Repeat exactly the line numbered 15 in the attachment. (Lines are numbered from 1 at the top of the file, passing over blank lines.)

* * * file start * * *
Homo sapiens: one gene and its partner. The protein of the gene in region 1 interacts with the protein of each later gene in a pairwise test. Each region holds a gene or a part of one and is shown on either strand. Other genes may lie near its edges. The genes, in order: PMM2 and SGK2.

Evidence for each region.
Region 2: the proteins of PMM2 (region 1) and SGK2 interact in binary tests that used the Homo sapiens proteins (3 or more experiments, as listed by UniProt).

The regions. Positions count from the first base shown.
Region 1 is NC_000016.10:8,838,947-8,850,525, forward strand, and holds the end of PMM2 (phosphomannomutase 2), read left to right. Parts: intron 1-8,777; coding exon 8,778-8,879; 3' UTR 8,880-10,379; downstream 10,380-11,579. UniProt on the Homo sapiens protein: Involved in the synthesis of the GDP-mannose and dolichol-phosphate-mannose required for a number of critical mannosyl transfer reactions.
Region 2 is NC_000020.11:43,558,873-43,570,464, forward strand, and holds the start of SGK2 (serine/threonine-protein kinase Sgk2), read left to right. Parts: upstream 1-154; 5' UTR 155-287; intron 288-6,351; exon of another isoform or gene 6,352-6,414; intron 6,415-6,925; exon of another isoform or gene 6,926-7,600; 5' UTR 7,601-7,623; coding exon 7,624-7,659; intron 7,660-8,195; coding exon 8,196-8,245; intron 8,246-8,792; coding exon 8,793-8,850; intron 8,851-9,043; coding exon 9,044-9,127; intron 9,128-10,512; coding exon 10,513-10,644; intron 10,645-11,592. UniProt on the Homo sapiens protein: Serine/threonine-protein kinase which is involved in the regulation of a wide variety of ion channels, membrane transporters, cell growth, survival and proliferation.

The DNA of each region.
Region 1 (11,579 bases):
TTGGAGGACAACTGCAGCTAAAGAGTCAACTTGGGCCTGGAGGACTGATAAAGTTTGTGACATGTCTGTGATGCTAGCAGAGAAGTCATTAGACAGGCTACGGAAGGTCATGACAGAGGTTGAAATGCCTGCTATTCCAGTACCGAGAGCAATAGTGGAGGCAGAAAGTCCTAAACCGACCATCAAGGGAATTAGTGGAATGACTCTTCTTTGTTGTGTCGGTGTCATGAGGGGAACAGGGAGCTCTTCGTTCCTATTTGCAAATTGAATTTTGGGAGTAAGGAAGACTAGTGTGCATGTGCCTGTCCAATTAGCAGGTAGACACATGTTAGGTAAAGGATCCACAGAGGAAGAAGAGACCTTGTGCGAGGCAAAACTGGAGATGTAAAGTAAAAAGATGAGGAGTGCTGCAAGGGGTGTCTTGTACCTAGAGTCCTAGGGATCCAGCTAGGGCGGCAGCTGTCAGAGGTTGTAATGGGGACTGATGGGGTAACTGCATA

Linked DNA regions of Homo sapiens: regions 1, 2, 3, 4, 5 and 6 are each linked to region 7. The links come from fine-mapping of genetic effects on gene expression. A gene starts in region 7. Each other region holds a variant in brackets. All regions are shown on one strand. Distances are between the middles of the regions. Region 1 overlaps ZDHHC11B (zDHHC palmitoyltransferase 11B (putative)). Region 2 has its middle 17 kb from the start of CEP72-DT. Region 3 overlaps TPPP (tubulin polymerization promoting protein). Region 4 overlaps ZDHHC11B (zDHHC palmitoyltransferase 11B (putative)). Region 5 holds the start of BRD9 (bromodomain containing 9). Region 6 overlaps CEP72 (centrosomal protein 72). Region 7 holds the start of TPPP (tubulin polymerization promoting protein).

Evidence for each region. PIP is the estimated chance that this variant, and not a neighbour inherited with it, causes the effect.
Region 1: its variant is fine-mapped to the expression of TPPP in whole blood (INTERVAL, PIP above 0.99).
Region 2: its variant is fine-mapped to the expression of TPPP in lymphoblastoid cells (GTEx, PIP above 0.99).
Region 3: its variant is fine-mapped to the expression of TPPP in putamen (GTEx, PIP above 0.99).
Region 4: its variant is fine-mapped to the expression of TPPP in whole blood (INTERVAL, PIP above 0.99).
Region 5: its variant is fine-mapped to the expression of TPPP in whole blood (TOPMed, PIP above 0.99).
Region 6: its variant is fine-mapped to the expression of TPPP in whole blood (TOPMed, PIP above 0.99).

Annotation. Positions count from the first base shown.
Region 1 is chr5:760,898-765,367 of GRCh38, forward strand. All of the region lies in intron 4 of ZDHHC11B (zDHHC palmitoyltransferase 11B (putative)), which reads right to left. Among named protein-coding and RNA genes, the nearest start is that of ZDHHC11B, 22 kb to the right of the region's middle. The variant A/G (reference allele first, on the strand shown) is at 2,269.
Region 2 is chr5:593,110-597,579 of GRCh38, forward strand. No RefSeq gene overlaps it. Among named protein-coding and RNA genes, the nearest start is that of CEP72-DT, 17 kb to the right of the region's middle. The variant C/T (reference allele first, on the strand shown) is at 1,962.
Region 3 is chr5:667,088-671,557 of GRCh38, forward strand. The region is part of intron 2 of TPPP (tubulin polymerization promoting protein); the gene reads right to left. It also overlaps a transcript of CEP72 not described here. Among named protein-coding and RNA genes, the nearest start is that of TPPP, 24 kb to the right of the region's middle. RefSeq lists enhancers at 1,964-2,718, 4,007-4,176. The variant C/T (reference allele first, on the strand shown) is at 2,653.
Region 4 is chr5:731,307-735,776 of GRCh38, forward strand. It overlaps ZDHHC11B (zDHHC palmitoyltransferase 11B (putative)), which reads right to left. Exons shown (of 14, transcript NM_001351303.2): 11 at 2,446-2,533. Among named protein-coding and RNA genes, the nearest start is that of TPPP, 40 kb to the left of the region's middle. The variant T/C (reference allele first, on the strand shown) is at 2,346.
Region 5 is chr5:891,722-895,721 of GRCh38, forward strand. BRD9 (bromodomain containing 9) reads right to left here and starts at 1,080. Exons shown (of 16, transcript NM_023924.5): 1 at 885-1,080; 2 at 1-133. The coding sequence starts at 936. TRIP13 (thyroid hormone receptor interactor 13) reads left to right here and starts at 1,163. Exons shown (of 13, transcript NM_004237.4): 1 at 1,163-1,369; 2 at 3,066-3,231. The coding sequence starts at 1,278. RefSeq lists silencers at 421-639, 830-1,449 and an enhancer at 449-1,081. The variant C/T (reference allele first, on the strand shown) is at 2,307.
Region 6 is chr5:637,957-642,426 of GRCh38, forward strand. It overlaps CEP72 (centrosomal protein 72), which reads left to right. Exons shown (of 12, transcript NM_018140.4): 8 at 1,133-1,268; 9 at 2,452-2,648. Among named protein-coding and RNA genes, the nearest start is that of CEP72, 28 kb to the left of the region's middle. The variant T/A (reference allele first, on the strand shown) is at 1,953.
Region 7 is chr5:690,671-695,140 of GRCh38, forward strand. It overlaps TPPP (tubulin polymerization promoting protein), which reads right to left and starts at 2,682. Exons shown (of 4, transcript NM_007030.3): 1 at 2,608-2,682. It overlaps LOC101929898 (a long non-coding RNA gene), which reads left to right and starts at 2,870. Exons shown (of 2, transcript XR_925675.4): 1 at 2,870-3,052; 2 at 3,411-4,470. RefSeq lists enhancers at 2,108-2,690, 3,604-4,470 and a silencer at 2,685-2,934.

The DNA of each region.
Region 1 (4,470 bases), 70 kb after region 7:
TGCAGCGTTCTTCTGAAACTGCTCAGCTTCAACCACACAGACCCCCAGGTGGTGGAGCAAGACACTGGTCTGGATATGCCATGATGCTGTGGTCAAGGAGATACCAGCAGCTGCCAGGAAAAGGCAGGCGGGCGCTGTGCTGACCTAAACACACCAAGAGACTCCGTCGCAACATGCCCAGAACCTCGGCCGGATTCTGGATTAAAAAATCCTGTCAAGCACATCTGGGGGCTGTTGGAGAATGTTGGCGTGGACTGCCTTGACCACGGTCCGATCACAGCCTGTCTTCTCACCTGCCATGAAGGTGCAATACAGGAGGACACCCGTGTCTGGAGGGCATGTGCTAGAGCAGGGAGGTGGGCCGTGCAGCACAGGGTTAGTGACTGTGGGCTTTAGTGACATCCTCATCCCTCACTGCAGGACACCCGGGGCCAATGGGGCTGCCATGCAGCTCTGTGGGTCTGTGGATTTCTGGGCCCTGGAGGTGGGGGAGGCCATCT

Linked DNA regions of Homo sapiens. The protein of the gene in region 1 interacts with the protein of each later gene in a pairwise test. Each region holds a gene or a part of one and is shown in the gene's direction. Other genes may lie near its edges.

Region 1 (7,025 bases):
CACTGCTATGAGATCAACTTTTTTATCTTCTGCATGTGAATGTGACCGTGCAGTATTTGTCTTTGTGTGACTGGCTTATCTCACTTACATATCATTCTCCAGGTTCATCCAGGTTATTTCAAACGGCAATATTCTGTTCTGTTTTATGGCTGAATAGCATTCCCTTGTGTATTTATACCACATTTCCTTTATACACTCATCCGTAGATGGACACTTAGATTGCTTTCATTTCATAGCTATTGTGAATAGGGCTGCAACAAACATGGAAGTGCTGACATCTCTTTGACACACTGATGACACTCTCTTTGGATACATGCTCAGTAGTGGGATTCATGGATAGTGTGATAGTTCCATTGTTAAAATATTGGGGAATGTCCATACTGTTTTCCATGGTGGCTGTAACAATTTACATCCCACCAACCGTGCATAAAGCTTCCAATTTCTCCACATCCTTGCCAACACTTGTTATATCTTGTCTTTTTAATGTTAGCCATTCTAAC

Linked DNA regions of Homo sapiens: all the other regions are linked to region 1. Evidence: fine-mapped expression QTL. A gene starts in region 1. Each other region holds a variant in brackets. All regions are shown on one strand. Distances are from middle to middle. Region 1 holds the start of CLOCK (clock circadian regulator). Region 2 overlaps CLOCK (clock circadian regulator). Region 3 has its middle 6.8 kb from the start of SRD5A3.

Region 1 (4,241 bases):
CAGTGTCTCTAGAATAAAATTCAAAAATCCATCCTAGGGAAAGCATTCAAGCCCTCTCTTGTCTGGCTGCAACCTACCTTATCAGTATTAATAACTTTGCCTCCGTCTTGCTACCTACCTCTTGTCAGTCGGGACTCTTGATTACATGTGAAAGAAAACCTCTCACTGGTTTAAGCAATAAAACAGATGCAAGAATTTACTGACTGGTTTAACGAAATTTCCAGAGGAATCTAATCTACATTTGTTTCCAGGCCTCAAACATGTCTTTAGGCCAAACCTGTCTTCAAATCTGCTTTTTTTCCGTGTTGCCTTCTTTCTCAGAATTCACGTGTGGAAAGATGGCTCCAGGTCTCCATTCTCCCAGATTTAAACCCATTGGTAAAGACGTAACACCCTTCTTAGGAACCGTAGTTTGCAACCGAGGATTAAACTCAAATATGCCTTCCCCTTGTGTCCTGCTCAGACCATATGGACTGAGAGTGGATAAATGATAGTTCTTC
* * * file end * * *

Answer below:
Region 4: its variant is fine-mapped to the expression of TPPP in whole blood (INTERVAL, PIP above 0.99).